No lawyer should support a process that is inherently unfair. The current Hawaii State Bar Association process for evaluating judicial nominees, as demonstrated recently in the case of Judge Katherine Leonard’s nomination to be chief justice of the Hawaii Supreme Court, is unfair.
Confidentiality is not the issue. Bar members should be free to express candidly their opinions without the prospect of retribution. The unfairness derives from two sources: (1) The HSBA’s published criteria for qualifications do not appear to be followed; and (2) Neither the nominee, the public nor even HSBA members are informed of the reason(s) a nominee is found to be unqualified.
As to the first issue: The HSBA published criteria for the office of chief justice is the same as for judge of the Intermediate Court of Appeals, to wit: integrity and diligence, legal knowledge and ability, professional experience, judicial temperament, financial responsibility, public service and health.
Bar members were solicited for comments only as to these criteria. Nowhere published are subjective and amorphous criteria such as "gravitas," leadership or administrative skills.
Without being transparent on the reasons for its decisions, no one knows what was found lacking in a nominee or whether the HSBA even followed its published rules for evaluating judicial candidates. Judge Leonard’s experience highlights this problem. On at least four previous occasions she was found qualified by the HSBA and/or the Judicial Selection Commission (which uses similar but not identical criteria). This begs the question: What changed?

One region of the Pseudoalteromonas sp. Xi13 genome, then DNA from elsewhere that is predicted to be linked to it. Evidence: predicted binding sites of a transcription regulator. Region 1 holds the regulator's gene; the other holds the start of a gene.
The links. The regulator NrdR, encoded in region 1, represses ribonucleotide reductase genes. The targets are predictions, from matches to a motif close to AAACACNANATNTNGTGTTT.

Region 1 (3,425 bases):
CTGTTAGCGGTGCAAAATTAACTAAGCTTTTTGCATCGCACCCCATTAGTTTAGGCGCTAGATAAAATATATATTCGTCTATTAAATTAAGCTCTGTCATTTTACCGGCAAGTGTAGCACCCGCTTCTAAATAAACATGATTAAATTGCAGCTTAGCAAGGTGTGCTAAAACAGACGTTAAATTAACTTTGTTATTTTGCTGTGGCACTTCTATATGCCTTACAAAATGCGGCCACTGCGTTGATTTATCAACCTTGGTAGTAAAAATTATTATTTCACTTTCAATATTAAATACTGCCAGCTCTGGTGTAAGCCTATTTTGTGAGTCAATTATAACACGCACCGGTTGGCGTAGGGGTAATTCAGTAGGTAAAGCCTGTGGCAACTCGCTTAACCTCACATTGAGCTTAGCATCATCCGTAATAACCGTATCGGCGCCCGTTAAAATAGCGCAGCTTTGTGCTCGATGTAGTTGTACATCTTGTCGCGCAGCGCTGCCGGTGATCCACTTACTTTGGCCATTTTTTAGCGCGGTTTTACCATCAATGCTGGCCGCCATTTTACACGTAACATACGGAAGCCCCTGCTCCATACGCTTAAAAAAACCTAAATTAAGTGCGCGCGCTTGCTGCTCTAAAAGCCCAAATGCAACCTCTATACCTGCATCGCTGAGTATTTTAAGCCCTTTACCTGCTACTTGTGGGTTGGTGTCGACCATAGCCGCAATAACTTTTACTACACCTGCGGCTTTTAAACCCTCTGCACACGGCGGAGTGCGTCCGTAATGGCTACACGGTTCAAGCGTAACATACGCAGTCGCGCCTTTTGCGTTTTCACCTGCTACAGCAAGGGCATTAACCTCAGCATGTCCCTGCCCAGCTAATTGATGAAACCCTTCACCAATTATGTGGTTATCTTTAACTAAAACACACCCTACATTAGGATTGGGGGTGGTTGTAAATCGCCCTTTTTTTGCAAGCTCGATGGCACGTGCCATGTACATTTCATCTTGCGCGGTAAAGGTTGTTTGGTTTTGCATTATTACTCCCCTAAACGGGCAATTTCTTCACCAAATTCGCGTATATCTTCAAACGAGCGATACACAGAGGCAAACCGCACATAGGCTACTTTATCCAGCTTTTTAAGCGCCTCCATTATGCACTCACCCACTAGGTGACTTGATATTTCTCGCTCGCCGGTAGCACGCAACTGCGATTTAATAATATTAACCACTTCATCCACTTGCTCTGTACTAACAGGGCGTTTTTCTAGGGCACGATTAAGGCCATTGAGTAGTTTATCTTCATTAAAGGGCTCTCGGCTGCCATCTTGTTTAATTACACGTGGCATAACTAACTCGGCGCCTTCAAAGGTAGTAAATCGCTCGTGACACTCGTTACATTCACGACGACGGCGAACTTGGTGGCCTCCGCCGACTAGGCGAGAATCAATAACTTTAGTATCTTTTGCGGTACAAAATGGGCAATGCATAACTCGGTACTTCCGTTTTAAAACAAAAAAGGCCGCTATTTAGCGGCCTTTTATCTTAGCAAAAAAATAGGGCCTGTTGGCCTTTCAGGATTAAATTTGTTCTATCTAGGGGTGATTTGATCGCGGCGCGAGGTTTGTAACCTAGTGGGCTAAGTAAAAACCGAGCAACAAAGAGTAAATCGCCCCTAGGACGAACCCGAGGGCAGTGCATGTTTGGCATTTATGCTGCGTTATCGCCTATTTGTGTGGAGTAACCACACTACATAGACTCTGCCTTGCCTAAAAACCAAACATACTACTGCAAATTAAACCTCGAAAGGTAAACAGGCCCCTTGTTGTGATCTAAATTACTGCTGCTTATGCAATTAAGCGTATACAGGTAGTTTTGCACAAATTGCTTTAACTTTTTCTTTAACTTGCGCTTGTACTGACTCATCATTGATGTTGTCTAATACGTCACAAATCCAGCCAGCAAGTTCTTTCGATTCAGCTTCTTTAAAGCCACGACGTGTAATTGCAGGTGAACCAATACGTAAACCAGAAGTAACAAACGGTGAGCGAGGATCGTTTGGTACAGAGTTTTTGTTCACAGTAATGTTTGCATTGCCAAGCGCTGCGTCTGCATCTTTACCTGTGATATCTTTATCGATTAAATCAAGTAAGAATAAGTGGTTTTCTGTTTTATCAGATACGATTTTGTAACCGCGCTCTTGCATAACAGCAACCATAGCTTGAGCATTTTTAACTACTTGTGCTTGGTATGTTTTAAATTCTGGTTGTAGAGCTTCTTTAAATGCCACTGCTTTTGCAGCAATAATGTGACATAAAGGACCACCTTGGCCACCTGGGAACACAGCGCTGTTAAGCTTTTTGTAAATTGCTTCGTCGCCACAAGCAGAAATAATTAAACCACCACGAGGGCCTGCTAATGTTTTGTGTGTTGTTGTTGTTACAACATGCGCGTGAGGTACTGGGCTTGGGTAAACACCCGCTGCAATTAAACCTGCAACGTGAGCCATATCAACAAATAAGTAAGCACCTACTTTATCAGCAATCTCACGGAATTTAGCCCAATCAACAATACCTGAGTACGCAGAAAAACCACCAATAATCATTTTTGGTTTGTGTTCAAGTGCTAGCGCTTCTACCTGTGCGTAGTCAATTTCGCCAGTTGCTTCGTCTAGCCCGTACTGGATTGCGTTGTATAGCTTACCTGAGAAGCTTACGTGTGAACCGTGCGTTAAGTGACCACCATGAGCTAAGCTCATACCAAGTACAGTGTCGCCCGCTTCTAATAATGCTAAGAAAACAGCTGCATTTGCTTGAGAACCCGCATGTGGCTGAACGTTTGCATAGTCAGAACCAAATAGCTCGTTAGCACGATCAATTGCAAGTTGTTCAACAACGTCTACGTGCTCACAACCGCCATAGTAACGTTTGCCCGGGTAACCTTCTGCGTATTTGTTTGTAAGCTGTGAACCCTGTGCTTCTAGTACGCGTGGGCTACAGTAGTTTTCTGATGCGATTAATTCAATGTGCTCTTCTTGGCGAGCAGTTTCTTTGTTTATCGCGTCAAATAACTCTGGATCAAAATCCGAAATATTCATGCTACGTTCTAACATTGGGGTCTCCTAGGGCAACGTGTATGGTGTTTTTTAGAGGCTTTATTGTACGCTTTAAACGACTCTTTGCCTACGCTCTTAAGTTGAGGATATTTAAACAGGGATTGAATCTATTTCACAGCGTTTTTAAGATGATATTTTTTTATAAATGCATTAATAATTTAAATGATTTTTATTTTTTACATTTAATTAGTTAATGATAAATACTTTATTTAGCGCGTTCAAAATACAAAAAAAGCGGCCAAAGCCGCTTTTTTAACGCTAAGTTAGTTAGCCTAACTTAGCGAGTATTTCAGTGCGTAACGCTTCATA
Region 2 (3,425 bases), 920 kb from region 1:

Stating the reasons for the HSBA decision would give the nominee and bar members fair notice to address any concerns raised about the nominee, allow the Senate to make an informed decision and protect the nominee from unfair innuendo and speculation.
Contrary to what has been suggested by bar association President Hugh Jones, the federal system provides a good blueprint for a fair and just system. In commenting on the qualifications of federal judges, the American Bar Association maintains confidentiality but discloses the vote (without naming how each committee member voted) and gives the reasons for its "qualified" or "unqualified" rating. To suggest that everything must be kept secret is disingenuous, as the federal system has worked well for many years.
The public testimony on the relevant criteria was overwhelmingly in favor of Judge Leonard. Our information is that the solicited responses by HSBA members to the HSBA Board were also heavily in favor of her nomination.
It is time for lawyers to practice what they preach as far as due process is concerned. Bottom line: Judge Leonard and her family were treated unfairly and subjected to rumor, innuendo and speculation that they did not deserve.
We can, and should, do better.
William C. McCorriston is an attorney and former president of the HSBA; Robert G. Klein is an attorney and former associate justice of the Hawaii Supreme Court.